“Young children need reciprocal, give and take interactions with an adult… many orphanages have low ratios of staff to children, making it difficult for children to experience this kind of individualized care.”
The lack of stable and consistent love
Without a parent figure, stability or a sense of certainty is often a mirage to children who are confined to orphanages. High staff turnover is common due to poor pay; whilst burn-out by staff and dwindling donor funds—together with the unsustainability of the model—mean many orphanages close without warning.
One young person from care said, at a conference organized in Kenya, that “an institution can be shut down but a family can’t.” This was after the institution where they had lived was closed, and they were told there was no adequate money to support them.
There is also a question of whether the limited relationships experienced by children in orphanages are even meaningful. A significant number of children within these settings end up interacting just within their circles, with their peers. A worrying reality is that many of these institutions are literally as they are referred to as ‘children’s homes’—dominantly children living and interacting with other children. How much can they learn from their peers who are similarly deprived of the range of relationships that should be part of every child’s life?
“One young person from care said… ‘An institution can be shut down but a family can’t.’ This was after the institution where they had lived was closed”
The challenge of becoming a parent, if you never had one
Few adults in their life as children also means few (or no) adult role models later in life for children in orphanages. For this reason, becoming a parent can be challenging for children who have lived in institutions, not only because of the absence of adults to learn from but also because of the skewed gender in staffing. Children who experience these kinds of atypical environments can hardly understand their roles and responsibilities in the wider world. It is difficult to expect children and young people who have not been raised in families to bring up their own families.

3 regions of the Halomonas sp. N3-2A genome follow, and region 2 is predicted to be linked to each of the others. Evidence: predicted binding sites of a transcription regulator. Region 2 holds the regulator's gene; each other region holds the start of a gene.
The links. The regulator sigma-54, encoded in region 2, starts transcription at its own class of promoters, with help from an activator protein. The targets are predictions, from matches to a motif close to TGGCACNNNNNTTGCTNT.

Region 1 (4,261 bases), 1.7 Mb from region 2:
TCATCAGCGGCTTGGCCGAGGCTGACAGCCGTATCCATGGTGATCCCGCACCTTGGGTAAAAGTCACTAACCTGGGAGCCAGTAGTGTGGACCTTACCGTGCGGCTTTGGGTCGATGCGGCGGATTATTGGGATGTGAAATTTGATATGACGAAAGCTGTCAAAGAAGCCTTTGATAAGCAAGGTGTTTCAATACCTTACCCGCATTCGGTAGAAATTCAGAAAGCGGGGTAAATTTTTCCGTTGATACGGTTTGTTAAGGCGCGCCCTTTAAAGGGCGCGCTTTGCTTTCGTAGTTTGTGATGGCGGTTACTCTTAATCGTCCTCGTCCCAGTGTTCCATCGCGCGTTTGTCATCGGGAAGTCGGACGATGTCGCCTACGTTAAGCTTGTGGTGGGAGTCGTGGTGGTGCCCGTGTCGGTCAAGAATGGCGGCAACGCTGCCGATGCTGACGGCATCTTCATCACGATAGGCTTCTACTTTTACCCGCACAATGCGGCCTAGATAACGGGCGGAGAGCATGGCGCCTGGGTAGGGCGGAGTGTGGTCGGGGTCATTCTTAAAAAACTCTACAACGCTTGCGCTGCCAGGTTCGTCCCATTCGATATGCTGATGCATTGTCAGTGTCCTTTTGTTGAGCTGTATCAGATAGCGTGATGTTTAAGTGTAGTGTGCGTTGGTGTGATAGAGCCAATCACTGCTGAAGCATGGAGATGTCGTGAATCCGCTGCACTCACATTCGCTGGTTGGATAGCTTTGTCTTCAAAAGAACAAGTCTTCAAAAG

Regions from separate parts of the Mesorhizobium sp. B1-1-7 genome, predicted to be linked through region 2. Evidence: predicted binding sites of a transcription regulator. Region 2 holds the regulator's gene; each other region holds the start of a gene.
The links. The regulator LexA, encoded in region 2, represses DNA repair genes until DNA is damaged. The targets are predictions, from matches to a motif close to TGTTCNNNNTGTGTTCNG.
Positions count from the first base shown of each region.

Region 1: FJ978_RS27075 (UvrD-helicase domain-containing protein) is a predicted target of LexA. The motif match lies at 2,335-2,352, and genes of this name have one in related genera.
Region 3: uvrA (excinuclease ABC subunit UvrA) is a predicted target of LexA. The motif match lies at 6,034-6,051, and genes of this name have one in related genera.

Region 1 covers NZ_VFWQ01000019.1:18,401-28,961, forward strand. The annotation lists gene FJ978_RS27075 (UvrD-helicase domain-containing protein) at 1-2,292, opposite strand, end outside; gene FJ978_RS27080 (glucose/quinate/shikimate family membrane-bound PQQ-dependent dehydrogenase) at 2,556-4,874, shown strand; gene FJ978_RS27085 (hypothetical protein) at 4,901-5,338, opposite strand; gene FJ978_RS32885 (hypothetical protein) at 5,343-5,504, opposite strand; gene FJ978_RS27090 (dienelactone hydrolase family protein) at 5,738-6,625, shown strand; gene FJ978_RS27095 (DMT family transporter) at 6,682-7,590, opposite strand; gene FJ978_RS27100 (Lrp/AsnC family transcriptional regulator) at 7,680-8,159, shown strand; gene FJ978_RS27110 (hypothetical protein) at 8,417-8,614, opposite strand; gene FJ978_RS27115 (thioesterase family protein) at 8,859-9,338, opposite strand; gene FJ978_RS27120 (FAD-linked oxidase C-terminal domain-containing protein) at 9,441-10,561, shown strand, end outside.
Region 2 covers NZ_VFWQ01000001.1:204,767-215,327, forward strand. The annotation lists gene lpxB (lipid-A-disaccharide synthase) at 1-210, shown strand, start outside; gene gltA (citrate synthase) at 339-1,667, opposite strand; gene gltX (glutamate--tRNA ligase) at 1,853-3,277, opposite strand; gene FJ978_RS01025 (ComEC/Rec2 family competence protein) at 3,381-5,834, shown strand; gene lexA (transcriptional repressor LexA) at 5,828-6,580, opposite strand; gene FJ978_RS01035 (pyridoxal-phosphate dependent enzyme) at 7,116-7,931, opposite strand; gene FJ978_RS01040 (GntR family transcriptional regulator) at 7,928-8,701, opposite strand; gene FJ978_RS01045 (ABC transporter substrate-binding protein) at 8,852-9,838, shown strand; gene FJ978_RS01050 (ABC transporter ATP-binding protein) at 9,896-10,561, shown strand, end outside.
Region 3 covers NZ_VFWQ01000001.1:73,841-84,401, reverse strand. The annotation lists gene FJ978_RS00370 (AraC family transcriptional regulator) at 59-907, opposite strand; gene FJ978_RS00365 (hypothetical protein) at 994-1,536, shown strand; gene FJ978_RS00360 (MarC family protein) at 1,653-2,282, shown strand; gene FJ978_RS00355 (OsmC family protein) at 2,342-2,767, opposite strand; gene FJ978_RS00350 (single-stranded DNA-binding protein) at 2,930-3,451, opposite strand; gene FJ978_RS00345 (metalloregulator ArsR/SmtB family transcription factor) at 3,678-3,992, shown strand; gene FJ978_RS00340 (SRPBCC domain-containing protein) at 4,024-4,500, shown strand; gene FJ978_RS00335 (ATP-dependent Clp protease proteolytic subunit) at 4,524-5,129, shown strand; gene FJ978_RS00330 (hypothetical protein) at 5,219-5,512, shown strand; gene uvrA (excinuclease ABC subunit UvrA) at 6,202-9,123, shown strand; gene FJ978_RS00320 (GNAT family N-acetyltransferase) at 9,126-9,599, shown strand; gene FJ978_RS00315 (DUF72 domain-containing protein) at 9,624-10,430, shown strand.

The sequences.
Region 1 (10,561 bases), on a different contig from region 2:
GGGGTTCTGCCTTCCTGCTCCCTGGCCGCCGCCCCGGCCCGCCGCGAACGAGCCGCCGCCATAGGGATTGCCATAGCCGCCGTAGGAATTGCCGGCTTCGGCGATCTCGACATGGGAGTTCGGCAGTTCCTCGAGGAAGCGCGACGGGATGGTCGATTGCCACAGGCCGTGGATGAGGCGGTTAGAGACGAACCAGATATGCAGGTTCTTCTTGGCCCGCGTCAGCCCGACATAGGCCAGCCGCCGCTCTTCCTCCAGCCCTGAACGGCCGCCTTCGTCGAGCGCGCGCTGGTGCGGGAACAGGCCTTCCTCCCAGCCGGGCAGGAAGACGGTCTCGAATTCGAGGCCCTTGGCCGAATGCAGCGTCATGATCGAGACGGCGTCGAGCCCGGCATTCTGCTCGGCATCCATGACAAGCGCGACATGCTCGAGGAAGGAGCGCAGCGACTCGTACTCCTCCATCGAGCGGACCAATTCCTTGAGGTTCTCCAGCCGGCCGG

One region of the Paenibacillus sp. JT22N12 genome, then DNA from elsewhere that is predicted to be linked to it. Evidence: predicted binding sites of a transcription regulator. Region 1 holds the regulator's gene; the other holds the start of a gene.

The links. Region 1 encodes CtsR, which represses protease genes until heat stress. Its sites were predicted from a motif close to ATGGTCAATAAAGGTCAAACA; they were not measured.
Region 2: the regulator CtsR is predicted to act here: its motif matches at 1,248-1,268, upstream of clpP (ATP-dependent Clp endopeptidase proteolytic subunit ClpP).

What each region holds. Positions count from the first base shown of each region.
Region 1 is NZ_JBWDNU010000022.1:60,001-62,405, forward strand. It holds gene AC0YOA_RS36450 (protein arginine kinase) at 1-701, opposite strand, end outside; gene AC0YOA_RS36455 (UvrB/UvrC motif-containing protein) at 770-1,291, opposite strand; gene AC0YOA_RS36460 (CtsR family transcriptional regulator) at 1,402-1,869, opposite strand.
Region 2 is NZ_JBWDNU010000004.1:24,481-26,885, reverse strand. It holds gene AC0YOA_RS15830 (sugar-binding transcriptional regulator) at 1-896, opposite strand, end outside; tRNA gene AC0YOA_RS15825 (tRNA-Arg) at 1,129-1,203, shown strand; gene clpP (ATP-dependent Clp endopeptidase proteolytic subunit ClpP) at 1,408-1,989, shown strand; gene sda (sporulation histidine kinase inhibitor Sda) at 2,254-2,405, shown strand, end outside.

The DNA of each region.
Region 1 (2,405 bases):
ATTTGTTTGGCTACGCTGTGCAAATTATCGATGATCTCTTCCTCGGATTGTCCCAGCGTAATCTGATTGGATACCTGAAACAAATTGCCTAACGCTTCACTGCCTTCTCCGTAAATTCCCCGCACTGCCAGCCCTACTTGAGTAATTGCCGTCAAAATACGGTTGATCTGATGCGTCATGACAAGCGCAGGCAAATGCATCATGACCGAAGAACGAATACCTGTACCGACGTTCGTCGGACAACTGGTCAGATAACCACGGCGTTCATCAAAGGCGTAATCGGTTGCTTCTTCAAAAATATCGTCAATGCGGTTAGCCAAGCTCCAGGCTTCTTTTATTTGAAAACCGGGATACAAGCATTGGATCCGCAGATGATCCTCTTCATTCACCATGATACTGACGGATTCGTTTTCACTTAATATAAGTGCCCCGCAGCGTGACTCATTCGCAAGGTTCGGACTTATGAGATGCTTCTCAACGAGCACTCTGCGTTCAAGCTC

Just as staff come and go in the lives of these children, so do visitors and donors. This constant flow of new adults through their lives reinforces trust and attachment problems. By disregarding their socio-emotional and psychological needs in this way, many children are left feeling objectified. Additionally, an open door policy to visitors and has exposed some of these children to abuse, including sexual abuse.
“Just as staff come and go in the lives of these children, so do visitors and donors. This constant flow of new adults through their lives reinforces trust and attachment problems.”
Some orphanages successfully meet the physical survival needs of children. They provide shelter, food and clothing. However, in order to thrive, children need more than these. As the saying goes, “the most beautiful things in life aren’t visible or tangible, they can only be felt.” Children need people who can laugh and cry with them when in pain, and laugh with them in those happy moments.
A person who each morning when they wake wants to know if they slept well, and at the end of the day wish them a goodnight.
A place where they feel a sense of love, identity and belonging.
Loneliness leaves a child unsure of their place in the world, it inhibits their development, and it deprives them the need to give and receive love. Between 14–20 June we’re exploring how isolation impacts lives, and we’re celebrating the bonds of family—where children belong.